Both Fidelity and Vanguard have proxy voting guidelines that instruct portfolio managers how to evaluate stock plans offered by companies in their portfolio. eBay's plan violates specific rules within each mutual fund company's proxy guidelines.
Neither Fidelity nor Vanguard discloses how it votes on particular proxy issues. A new regulation that will force mutual fund companies to disclose their proxy votes doesn't go into effect until next year.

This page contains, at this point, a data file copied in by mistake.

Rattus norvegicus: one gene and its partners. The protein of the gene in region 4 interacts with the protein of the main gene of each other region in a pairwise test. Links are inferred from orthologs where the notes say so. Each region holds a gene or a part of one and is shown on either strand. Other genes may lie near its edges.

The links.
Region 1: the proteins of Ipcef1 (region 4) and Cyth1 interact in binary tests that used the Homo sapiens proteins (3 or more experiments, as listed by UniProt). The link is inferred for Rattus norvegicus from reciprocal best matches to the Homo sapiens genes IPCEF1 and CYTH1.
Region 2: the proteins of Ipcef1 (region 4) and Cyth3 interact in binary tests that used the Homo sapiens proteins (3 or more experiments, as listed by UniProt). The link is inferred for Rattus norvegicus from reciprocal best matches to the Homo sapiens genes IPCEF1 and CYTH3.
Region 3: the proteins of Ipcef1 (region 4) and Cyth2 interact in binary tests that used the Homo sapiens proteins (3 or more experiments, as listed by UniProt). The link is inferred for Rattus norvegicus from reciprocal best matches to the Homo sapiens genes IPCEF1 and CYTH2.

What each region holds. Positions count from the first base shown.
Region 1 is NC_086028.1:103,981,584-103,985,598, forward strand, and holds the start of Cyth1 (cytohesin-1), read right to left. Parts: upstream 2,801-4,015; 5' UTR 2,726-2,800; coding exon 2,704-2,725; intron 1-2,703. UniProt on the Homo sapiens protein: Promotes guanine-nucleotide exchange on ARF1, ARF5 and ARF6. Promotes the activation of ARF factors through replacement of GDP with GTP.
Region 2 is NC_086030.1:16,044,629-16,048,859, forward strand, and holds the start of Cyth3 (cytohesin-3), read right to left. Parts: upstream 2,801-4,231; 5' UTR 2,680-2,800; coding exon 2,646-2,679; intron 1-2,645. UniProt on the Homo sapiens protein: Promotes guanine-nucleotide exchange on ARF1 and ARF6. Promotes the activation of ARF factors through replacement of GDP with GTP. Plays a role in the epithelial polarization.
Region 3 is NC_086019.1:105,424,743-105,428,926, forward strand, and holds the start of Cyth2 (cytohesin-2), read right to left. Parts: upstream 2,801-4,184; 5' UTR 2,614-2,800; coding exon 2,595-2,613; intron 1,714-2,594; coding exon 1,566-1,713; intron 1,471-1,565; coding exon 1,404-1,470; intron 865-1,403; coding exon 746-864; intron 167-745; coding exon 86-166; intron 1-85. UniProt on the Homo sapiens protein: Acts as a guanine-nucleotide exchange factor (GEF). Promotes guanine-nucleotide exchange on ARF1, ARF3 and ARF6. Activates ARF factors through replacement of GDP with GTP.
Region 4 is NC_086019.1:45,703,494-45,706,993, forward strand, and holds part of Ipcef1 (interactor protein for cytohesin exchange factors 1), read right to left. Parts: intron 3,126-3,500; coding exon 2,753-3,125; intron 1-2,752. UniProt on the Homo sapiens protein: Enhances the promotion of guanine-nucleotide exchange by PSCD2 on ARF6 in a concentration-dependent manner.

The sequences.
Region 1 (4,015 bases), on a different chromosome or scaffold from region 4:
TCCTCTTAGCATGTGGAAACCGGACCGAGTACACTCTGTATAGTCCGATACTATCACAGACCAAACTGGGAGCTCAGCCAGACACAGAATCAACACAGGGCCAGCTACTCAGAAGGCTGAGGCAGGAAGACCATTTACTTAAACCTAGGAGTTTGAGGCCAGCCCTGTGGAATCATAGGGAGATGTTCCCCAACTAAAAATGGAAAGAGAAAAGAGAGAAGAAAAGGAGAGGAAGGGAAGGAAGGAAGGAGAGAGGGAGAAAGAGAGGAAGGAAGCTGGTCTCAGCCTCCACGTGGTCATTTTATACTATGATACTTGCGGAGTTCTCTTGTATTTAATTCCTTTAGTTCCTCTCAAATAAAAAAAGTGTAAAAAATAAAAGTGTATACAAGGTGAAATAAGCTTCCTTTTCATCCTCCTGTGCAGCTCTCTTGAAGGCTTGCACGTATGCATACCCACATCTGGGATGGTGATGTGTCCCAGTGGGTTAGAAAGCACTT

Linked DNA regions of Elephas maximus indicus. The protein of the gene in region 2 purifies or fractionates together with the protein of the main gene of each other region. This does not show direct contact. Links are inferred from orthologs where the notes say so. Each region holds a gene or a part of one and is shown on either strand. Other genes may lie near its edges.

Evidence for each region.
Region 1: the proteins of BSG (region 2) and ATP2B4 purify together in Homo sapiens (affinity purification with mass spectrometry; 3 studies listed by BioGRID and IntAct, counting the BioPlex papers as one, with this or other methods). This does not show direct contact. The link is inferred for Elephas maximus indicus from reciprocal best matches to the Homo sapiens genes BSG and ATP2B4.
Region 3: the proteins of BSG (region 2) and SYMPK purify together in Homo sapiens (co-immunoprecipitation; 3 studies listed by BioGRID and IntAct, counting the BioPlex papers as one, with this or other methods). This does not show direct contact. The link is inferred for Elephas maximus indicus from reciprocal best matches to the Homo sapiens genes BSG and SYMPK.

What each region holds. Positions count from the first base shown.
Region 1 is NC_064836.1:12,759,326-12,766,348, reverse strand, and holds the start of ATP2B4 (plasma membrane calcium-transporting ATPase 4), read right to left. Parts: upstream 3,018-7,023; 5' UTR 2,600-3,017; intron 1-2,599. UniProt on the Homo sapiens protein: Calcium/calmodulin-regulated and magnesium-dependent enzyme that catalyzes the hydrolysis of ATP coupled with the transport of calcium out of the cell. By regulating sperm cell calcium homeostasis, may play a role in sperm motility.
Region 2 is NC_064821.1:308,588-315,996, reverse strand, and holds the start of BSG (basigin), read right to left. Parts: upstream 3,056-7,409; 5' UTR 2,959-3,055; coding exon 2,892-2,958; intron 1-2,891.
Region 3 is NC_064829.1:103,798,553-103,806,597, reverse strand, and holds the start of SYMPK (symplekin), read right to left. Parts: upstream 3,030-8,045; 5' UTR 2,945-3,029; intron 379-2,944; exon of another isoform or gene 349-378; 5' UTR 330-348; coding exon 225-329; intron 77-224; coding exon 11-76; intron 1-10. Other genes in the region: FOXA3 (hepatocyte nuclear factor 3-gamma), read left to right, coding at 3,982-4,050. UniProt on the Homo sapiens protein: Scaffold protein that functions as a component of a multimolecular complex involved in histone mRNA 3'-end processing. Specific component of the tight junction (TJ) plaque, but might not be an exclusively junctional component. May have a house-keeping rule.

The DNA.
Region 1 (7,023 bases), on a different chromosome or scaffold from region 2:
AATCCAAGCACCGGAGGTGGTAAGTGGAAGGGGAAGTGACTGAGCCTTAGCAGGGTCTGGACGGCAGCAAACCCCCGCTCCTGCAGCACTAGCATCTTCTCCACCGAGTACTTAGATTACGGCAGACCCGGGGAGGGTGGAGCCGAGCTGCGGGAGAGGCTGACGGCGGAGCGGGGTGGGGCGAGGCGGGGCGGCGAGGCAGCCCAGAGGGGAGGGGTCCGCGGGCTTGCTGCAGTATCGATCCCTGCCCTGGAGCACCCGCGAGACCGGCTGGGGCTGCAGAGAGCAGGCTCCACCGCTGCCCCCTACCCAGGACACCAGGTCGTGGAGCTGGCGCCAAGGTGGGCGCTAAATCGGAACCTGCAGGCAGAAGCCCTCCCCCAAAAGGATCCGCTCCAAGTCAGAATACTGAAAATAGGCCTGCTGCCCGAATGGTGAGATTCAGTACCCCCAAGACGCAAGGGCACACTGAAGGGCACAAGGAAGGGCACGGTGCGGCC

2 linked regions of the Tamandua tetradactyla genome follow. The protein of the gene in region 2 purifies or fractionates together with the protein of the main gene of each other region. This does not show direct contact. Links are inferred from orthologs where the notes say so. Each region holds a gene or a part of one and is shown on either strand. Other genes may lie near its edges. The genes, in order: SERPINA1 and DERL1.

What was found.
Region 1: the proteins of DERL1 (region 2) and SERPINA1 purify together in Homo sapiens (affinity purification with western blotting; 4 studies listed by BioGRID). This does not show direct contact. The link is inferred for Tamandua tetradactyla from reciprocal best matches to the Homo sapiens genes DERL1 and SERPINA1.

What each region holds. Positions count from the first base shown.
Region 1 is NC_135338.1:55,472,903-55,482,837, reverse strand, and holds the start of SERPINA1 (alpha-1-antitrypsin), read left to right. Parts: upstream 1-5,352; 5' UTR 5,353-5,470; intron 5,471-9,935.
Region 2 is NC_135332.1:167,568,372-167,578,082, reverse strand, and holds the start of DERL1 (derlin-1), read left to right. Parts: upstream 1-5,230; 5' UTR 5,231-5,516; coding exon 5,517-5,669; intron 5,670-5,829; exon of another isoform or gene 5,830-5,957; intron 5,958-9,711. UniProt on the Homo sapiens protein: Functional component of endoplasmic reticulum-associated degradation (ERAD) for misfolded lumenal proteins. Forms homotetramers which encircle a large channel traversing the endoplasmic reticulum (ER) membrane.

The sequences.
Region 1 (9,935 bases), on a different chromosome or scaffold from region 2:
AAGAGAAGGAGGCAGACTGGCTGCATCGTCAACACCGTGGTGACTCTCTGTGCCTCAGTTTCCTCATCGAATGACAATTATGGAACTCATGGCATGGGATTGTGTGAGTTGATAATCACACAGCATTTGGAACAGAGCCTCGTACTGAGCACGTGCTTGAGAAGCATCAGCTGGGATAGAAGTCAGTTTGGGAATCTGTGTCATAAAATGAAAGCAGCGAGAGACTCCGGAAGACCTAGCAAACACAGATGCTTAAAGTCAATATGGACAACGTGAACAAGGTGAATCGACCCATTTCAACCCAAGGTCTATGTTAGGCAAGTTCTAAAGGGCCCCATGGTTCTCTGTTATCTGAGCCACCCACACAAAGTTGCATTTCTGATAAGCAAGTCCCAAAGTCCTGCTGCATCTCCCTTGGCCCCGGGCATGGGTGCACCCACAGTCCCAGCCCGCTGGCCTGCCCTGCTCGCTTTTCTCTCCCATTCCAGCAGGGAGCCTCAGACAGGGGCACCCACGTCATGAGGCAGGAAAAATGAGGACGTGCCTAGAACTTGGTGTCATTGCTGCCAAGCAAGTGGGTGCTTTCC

However, in the first half of last year, Vanguard voted against 64% of the stock-based compensation plans proposed by companies it invested in, according to information sent to shareholders. Meanwhile, Fidelity's guidelines are a good indication of how the mutual fund company votes, said company spokesman Vin Loporchio."We follow our proxy voting guidelines in the overwhelming majority of cases," he said. eBay representatives did not return calls seeking comment on potential opposition to its options proposal. Fidelity and Vanguard, the fourth- and eighth-largest stakeholders in eBay, respectively, would be among the most high-profile -- and largest -- investors to vote against eBay's options proposal. The California Public Employee Retirement System, the nation's largest pension fund, has already said it will